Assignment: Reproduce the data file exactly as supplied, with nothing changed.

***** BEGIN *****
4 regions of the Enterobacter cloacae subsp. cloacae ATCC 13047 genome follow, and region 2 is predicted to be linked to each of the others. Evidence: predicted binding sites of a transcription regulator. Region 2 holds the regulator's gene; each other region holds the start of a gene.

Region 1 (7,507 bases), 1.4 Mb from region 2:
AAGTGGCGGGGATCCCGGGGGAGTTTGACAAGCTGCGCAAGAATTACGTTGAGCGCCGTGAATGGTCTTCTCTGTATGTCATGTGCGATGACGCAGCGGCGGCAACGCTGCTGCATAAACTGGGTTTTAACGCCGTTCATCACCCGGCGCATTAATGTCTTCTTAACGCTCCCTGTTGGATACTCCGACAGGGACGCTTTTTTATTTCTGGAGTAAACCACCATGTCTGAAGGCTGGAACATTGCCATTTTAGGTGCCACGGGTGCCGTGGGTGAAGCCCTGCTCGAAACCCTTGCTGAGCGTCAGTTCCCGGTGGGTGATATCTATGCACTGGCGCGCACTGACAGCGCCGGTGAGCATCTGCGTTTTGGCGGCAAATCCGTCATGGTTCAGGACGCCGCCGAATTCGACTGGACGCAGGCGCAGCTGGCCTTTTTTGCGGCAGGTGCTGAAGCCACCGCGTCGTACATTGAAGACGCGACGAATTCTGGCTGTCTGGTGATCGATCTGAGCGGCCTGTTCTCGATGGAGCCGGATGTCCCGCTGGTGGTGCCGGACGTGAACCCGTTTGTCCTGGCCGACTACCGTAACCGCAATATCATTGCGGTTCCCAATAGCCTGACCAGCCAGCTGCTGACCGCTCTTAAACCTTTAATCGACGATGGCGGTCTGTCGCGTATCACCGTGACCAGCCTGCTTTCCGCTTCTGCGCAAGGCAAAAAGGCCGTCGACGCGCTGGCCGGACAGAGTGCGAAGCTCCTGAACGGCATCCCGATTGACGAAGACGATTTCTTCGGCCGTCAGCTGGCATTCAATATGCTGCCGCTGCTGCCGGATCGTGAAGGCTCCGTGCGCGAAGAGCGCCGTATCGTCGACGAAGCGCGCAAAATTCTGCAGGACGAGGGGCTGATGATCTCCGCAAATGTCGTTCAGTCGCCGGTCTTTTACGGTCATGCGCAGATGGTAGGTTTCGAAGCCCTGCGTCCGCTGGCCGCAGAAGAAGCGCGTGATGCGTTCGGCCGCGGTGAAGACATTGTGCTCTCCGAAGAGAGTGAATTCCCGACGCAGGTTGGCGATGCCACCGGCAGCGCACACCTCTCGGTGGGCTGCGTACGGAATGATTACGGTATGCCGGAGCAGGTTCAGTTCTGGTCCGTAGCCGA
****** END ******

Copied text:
4 regions of the Enterobacter cloacae subsp. cloacae ATCC 13047 genome follow, and region 2 is predicted to be linked to each of the others. Evidence: predicted binding sites of a transcription regulator. Region 2 holds the regulator's gene; each other region holds the start of a gene.

Region 1 (7,507 bases), 1.4 Mb from region 2:
AAGTGGCGGGGATCCCGGGGGAGTTTGACAAGCTGCGCAAGAATTACGTTGAGCGCCGTGAATGGTCTTCTCTGTATGTCATGTGCGATGACGCAGCGGCGGCAACGCTGCTGCATAAACTGGGTTTTAACGCCGTTCATCACCCGGCGCATTAATGTCTTCTTAACGCTCCCTGTTGGATACTCCGACAGGGACGCTTTTTTATTTCTGGAGTAAACCACCATGTCTGAAGGCTGGAACATTGCCATTTTAGGTGCCACGGGTGCCGTGGGTGAAGCCCTGCTCGAAACCCTTGCTGAGCGTCAGTTCCCGGTGGGTGATATCTATGCACTGGCGCGCACTGACAGCGCCGGTGAGCATCTGCGTTTTGGCGGCAAATCCGTCATGGTTCAGGACGCCGCCGAATTCGACTGGACGCAGGCGCAGCTGGCCTTTTTTGCGGCAGGTGCTGAAGCCACCGCGTCGTACATTGAAGACGCGACGAATTCTGGCTGTCTGGTGATCGATCTGAGCGGCCTGTTCTCGATGGAGCCGGATGTCCCGCTGGTGGTGCCGGACGTGAACCCGTTTGTCCTGGCCGACTACCGTAACCGCAATATCATTGCGGTTCCCAATAGCCTGACCAGCCAGCTGCTGACCGCTCTTAAACCTTTAATCGACGATGGCGGTCTGTCGCGTATCACCGTGACCAGCCTGCTTTCCGCTTCTGCGCAAGGCAAAAAGGCCGTCGACGCGCTGGCCGGACAGAGTGCGAAGCTCCTGAACGGCATCCCGATTGACGAAGACGATTTCTTCGGCCGTCAGCTGGCATTCAATATGCTGCCGCTGCTGCCGGATCGTGAAGGCTCCGTGCGCGAAGAGCGCCGTATCGTCGACGAAGCGCGCAAAATTCTGCAGGACGAGGGGCTGATGATCTCCGCAAATGTCGTTCAGTCGCCGGTCTTTTACGGTCATGCGCAGATGGTAGGTTTCGAAGCCCTGCGTCCGCTGGCCGCAGAAGAAGCGCGTGATGCGTTCGGCCGCGGTGAAGACATTGTGCTCTCCGAAGAGAGTGAATTCCCGACGCAGGTTGGCGATGCCACCGGCAGCGCACACCTCTCGGTGGGCTGCGTACGGAATGATTACGGTATGCCGGAGCAGGTTCAGTTCTGGTCCGTAGCCGA